Tuesday, July 8, 2003


Via nettime, Mapping territory by Rob van Kranenburg

Postmodern theory, open source coding and multimedia channeling promised the production of a new, hybrid space, only to deliver the content convergence of media channels. And yet, I claim that we are in the progress of witnessing the realization of such a new space. In places where computational processes disappear into the background - into everyday objects - both my reality and me as subject become contested in concrete daily situations and activities. Buildings, cars, consumer products, and people become information spaces by transmitting all kinds of data through Radio Frequency Tags that are rapidly replacing the barcode. We are entering a land where the environment has become the interface, where we must learn anew how to make sense.

As 'nature' and 'technology' become hybrid spheres, people become 'tags', or ghosts. What is the role and place of design in these information spaces that are mediated with computational processes that generate not data (linked to other data) - the kind of communicative process that we are familiar with - but information (linked to other information)? The design challenge lies in confronting the move from interaction as a key term to resonance as an interpretative framework. Resonance refers most aptly to the way we relate to things, people, ideas in a connected environment. Interaction presupposes an ideal setting, agency and response. But mediation -the core business of interaction - is no longer a relationship. It has become the default position. The role of design lies in making visible what is not visible as such, creating seismographs - ways of reading the flowing surface realities of both digital and analogue data - ways of reading them, as they will surely read us.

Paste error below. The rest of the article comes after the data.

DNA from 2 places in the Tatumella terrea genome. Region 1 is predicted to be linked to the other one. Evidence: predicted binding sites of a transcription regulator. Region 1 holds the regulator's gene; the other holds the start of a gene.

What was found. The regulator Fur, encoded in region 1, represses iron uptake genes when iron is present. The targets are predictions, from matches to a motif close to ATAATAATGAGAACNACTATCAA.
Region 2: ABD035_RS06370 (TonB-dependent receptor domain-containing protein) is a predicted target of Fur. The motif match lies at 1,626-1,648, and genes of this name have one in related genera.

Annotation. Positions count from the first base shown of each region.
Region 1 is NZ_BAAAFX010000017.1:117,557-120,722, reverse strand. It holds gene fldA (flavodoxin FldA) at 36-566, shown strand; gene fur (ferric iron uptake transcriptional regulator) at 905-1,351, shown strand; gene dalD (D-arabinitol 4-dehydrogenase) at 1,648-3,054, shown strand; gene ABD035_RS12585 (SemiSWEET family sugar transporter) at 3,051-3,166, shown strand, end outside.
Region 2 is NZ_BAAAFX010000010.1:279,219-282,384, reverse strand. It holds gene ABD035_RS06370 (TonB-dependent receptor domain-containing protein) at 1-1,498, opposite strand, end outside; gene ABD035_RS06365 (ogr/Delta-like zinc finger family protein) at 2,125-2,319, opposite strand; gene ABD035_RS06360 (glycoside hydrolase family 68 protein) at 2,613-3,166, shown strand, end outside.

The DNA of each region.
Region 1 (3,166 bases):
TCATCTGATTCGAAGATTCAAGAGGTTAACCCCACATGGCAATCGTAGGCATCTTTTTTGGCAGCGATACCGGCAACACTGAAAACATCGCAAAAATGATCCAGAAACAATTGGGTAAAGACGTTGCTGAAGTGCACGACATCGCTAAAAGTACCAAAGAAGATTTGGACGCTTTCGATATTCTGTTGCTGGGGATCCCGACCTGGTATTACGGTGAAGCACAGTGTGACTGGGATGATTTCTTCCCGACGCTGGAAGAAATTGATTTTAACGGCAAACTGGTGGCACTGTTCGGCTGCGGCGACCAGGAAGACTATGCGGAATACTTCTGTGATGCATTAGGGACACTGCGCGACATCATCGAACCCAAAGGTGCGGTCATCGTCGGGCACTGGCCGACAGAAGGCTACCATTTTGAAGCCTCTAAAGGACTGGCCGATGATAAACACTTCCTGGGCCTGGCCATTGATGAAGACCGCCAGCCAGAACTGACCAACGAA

Hmm. I sense common interests.


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